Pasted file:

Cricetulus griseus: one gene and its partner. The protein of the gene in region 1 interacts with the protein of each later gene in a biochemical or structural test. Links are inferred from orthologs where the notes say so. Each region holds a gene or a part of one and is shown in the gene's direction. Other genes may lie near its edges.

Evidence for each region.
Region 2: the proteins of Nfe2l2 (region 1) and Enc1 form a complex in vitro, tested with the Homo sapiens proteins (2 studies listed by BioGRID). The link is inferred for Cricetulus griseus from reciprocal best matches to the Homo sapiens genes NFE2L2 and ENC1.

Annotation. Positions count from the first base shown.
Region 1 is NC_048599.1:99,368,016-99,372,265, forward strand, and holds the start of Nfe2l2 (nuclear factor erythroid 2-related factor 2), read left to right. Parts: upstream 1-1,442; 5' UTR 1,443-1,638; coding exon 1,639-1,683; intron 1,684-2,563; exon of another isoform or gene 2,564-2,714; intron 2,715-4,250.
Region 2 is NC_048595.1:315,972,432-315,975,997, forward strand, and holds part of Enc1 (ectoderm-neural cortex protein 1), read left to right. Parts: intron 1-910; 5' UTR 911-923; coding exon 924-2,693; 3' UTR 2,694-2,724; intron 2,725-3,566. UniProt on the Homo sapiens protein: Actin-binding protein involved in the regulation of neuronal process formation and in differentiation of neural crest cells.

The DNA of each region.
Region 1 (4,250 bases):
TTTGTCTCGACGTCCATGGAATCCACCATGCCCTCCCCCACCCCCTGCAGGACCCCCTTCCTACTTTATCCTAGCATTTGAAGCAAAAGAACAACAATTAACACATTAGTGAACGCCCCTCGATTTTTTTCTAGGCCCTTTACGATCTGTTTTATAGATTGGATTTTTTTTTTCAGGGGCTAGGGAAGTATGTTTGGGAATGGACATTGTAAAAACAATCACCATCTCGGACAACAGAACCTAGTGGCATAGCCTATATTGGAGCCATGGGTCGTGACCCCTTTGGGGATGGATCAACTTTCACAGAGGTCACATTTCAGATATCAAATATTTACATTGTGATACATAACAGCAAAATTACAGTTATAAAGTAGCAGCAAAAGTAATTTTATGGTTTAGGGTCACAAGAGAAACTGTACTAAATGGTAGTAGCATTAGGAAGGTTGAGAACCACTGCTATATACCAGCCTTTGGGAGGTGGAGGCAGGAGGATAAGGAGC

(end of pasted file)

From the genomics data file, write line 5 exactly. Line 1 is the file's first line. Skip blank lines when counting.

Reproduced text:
Region 1 is NC_048599.1:99,368,016-99,372,265, forward strand, and holds the start of Nfe2l2 (nuclear factor erythroid 2-related factor 2), read left to right. Parts: upstream 1-1,442; 5' UTR 1,443-1,638; coding exon 1,639-1,683; intron 1,684-2,563; exon of another isoform or gene 2,564-2,714; intron 2,715-4,250.